Squirrels are smart, relentless, and crafty when it comes to finding ways to gobble up your bird seed. While they can be fun to have in your backyard, a few squirrels can easily eat up hundreds of dollars worth of seed in a month. According to Wild Birds Unlimited, one adult squirrel can eat one and a half pounds of seed a week! Worse, their presence will scare away birds for long periods of time as they hog the feeder.
If you’re tired of these crafty rodents eating your bird seed and scaring away your birds, here are three quick solutions below. I don’t want to jinx myself, but after following a combination of these tips, I haven’t seen a squirrel at my feeders in more than three months.
1. Buy Squirrel-Proof Bird Feeders
There are several different weight sensitive squirrel-proof feeders you can buy. They usually work similarly: If something heavy, like a squirrel, tries to hop on, the ports to the feeder close via a weight-sensitive design. Birds are light enough to not activate the system.
I currently use two squirrel-proof feeders at my feeding station and they both work perfectly. My favorite is this Squirrel Buster Feeder. It’s small and easy to hang anywhere. It’s a favorite for finches, chickadees and nuthatches in my neck of the woods. I haven’t even seen a squirrel attempt to use this feeder. It’s also long lasting, my Dad gave me this feeder as a gift while my parents downsized their home. It’s still going strong after 15+ years in operation.
I also use this Squirrel-Resistant X X7 Feeder (pictured below) and really like it. It can hold a ton of bird seed at once too. You can read my full review of this feeder here.
You can go to any hardware or bird store and they will have several different anti-squirrel feeders available for you to look at. Just be sure to buy a quality feeder and avoid material like wood and cheap plastic. Squirrels can chew through those materials and are persistent enough to do so. If shopping online, be sure to read customer reviews for squirrel proof feeders as some are better than others.
Outside of weight-activated options, there are also feeders with cages and feeders that will literally spin squirrels off of them. That’s free can’t-beat entertainment!
2. Get Spicy With Bird Seed to Stop Squirrels
Squirrels, like humans, taste spice intensely and are repelled away from food that’s too hot to handle. I’ve had a decent amount of success getting rid of squirrels by spicing up my birdseed.
Birds have significantly fewer taste buds than mammals, so they can’t taste and aren’t bothered by spicy bird seed. According to Wild Birds Unlimited, birds may even enjoy the taste of spicy food.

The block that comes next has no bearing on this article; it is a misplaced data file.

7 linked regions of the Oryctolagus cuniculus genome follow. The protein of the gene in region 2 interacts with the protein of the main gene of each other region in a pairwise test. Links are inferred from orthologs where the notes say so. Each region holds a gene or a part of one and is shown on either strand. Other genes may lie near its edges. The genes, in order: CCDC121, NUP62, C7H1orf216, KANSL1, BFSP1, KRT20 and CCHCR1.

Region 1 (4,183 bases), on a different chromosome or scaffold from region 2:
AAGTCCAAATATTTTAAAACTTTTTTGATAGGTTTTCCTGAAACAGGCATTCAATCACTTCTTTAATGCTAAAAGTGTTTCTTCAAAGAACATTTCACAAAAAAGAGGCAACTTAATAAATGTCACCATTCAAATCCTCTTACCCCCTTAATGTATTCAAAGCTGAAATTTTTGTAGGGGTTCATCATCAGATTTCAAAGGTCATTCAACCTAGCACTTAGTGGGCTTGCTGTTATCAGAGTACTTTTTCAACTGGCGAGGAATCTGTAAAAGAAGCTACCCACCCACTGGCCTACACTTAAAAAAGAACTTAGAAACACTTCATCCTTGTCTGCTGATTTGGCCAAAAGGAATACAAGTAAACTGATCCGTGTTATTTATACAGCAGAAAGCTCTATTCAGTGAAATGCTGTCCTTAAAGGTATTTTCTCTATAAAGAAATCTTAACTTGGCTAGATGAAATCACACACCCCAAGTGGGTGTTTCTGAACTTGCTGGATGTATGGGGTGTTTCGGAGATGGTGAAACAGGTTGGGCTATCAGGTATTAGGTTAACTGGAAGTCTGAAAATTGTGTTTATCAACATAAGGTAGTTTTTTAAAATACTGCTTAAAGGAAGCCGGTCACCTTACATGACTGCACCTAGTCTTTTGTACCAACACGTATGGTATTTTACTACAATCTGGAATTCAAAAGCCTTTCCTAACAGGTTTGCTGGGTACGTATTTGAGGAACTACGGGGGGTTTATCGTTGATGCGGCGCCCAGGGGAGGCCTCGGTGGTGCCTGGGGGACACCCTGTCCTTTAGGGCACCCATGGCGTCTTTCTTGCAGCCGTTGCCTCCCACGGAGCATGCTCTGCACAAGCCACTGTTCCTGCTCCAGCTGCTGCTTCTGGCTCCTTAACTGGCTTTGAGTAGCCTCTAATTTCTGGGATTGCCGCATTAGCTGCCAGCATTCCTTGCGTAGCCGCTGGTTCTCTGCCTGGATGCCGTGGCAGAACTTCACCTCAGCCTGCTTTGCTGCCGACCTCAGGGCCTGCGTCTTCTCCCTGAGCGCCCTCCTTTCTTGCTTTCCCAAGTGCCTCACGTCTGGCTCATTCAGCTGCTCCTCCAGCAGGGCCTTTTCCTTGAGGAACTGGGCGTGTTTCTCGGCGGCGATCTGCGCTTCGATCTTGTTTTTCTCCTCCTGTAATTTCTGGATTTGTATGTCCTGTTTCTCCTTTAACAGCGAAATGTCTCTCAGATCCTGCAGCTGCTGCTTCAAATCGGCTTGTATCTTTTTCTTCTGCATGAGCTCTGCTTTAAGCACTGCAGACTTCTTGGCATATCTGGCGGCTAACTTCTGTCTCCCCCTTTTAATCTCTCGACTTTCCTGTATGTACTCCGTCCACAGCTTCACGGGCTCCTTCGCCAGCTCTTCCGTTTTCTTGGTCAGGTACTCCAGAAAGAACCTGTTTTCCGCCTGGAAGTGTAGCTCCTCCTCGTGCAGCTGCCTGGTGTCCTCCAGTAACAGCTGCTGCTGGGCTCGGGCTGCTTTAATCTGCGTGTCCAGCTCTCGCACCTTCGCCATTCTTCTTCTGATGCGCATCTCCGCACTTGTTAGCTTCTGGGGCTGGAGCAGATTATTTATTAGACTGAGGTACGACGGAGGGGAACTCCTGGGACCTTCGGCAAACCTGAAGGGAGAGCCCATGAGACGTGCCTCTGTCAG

You can take advantage of this animal kingdom tastebud mis-match by either buying a pre-mixed spicy bird seed or a special spice sauce for birdseed and apply it to whatever you’re putting out. The best reviewed product for this on Amazon is Cole’s Flaming Squirrel Seed Sauce.
Me personally, I like the Flaming Hot Feast brand (pictured above) and buy bags of the mix and cylinders from Amazon linked here.
Warning: If you go this route, be sure to wear gloves and wash your hands well after using spicy bird seed. It can irritate your skin and you’ll be in for a bad day if you accidentally get it in your eyes.
3. Feed Squirrels on the Ground (Away from Your Bird Feeders)
Some people throw their hands into the air and decide it’s better to feed the squirrels with a ground feeder versus battling them. That way they can keep them distracted from their hanging feeders. This idea has merit: squirrels will usually go for “easy” food presented to them on the ground versus hopping around on bird feeders.
I would recommend this approach…if you like squirrels! Some people find them entertaining and enjoy watching them just like the birds. If this is you, I would buy a big bag of cracked corn (and maybe some sunflower) and put it on the ground. You can also nail a suet cake feeder onto a tree in your yard to draw squirrels in.
You can also buy ground feeders made to resemble mini-picnic tables for squirrels and chipmunks. Now that’s awesome!
This approach is not perfect. Squirrels will usually go for easier-to-eat options on the ground, but they’re wild animals and will still likely go to your feeders from time to time…just not as often.
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